Charlotte leaders seek calm amid protests over fatal police shooting of black man

Protestors+hold+up+their+arms+and+look+on+as+CMPD+officers+form+a+ling+on+Harris+Blvd.+on+Wednesday+morning%2C+Sept.+21%2C+2016+in+Charlotte%2C+N.C.+%28Jeff+Siner%2FCharlotte+Observer%2FTNS%29
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Charlotte leaders seek calm amid protests over fatal police shooting of black man

Protestors hold up their arms and look on as CMPD officers form a ling on Harris Blvd. on Wednesday morning, Sept. 21, 2016 in Charlotte, N.C. (Jeff Siner/Charlotte Observer/TNS)

Protestors hold up their arms and look on as CMPD officers form a ling on Harris Blvd. on Wednesday morning, Sept. 21, 2016 in Charlotte, N.C. (Jeff Siner/Charlotte Observer/TNS)

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Protestors hold up their arms and look on as CMPD officers form a ling on Harris Blvd. on Wednesday morning, Sept. 21, 2016 in Charlotte, N.C. (Jeff Siner/Charlotte Observer/TNS)

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Protestors hold up their arms and look on as CMPD officers form a ling on Harris Blvd. on Wednesday morning, Sept. 21, 2016 in Charlotte, N.C. (Jeff Siner/Charlotte Observer/TNS)

By Adam Bell, Mark Price and Katherine Peralta | The Charlotte Observer

CHARLOTTE, N.C. — Charlotte, N.C., city leaders appealed for calm Wednesday and promised a thorough investigation of Tuesday’s fatal police shooting of a black man that triggered a night of violent protests.

Authorities said they were reviewing video from body cams and dash cams from the deadly confrontation. The dead man was Keith Lamont Scott, 43; the officer who shot him, Brentley Vinson, is also black. Sixteen Charlotte-Mecklenburg police officers suffered minor injuries during the chaotic night.

The incident quickly drew national attention in the wake of police shootings of black men, which has led to protests from Ferguson, Mo., to Tulsa, Okla., and spawned the Black Lives Matter movement.

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“This is a very difficult situation for everyone involved,” Mayor Jennifer Roberts said at a Wednesday news conference. She expressed the city’s condolences to Scott’s family and concern for the injured officers.

The chain of events began around 4 p.m. Tuesday, when police began searching in the University City area for someone who had an outstanding warrant at The Village at College Downs complex on Old Concord Road, CMPD Chief Kerr Putney said.

Locator map of Charlotte, N. Carolina where protest broke out over police shooting.

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Locator map of Charlotte, N. Carolina where protest broke out over police shooting.

Officers saw Scott in his car, he got out, went back in and came out again, this time holding a handgun, Putney said. Officers yelled at Scott to drop the weapon and within seconds Scott was shot. Authorities said Scott posed an imminent threat of danger.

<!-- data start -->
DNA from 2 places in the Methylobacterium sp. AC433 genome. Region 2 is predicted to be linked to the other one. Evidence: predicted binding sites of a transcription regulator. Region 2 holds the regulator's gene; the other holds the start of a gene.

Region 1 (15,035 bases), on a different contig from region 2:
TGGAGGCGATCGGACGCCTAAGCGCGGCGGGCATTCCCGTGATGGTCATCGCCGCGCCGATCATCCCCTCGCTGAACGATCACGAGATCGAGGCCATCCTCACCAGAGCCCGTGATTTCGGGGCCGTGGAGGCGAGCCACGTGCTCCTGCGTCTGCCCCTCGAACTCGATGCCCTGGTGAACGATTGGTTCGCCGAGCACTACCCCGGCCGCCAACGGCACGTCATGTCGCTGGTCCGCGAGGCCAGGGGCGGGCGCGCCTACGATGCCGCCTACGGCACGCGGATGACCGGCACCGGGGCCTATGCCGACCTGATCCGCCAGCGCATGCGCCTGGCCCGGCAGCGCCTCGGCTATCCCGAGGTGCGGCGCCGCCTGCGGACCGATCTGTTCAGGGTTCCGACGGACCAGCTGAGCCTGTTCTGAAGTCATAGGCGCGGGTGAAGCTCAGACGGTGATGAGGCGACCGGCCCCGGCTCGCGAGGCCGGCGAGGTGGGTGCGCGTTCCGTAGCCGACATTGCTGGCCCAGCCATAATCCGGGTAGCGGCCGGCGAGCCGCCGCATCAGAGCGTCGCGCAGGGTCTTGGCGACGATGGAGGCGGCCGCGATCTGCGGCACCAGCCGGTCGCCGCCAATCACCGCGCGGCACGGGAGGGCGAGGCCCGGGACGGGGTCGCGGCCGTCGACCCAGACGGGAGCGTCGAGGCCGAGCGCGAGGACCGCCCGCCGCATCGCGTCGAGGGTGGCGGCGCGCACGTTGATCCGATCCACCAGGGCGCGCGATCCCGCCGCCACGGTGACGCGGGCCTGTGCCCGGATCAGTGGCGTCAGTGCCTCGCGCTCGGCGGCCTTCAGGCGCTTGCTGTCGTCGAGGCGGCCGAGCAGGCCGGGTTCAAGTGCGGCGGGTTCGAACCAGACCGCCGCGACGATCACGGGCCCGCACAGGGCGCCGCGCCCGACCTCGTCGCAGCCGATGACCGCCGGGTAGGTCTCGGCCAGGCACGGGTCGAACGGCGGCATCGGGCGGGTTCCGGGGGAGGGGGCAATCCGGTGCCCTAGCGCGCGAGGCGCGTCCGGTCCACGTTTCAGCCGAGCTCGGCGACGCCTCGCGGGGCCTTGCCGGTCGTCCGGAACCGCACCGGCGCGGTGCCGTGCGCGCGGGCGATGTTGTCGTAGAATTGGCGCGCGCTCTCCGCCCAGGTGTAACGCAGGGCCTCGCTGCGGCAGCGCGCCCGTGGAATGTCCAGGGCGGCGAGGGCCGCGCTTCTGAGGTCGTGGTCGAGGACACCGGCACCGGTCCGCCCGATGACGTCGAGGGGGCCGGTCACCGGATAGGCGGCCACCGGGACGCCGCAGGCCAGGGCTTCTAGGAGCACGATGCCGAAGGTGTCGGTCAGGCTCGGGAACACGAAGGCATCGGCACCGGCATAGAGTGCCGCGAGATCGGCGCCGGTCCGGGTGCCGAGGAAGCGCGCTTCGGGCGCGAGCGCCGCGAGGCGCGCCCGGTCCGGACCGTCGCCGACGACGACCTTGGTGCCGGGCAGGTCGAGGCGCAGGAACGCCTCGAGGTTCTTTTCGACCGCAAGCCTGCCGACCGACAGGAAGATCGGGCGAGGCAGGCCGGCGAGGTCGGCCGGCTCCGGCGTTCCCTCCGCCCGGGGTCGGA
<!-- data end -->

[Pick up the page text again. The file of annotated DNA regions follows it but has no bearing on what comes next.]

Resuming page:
A woman who said she is Scott’s daughter said on a live-streamed video that Scott was unarmed, sitting in his car reading a book and waiting for a school bus to drop off his son. Her video, viewed more than half a million times, elevated the incident to a national stage within hours.

Putney said no book was found at the scene. He said he did not know whether the gun found near Scott was loaded.

Some civil rights activists and neighbors questioned the police account of the shooting Wednesday, saying Scott was disabled from an accident and was waiting for his son’s school bus. Activists demanded answers from police and called on protesters to be peaceful.

The chief said he wanted to dispel misinformation and get as many facts out to the public as he could in the midst of the ongoing investigations.

“People are watching how we respond, how we react,” Putney said. “I’m optimistic that the results of our actions will be positive … but it’s time for the voices of the majority to stand up and be heard. It’s time to change the narrative, because I can tell you from the facts that the stories will be different as to how it’s been portrayed so far, especially through social media.”

Scott’s mother, Vernita Walker of Charleston, said her son had seven children.

“He was a family man…And he was a likeable person. And he loved his wife and his children.” She said she had just talked with her son on the phone that day.

Putney said officers began to encounter protesters at around 7 p.m. Tuesday. It took about an hour for the crowd to transform into “more aggressive agitators who began breaking the law,” Putney said.

Shortly before 11 p.m., police donned gas masks. Soon, clouds of tear gas bloomed in front of their lines. Protesters damaged at least two CMPD vehicles.

“Accountability!” one man shouted repeatedly at CMPD officers. “You don’t get to murder us and get away with it!” yelled another.

More officers were deployed to the scene throughout the night. At about 1:45 a.m., some people blocked nearby Interstate 85, broke into a tractor-trailer and set items on fire, Putney said.

WBTV said three of its reporters were hit during the protest, and at least one went to the hospital after a blow to the head.

Around 3:30 a.m., protesters moved to the Walmart on North Tryon Street, where they broke windows and doors and looted the store. It was closed early Wednesday, with wooden pallets piled in front of the doors and shopping carts blocking the driveway into the lot.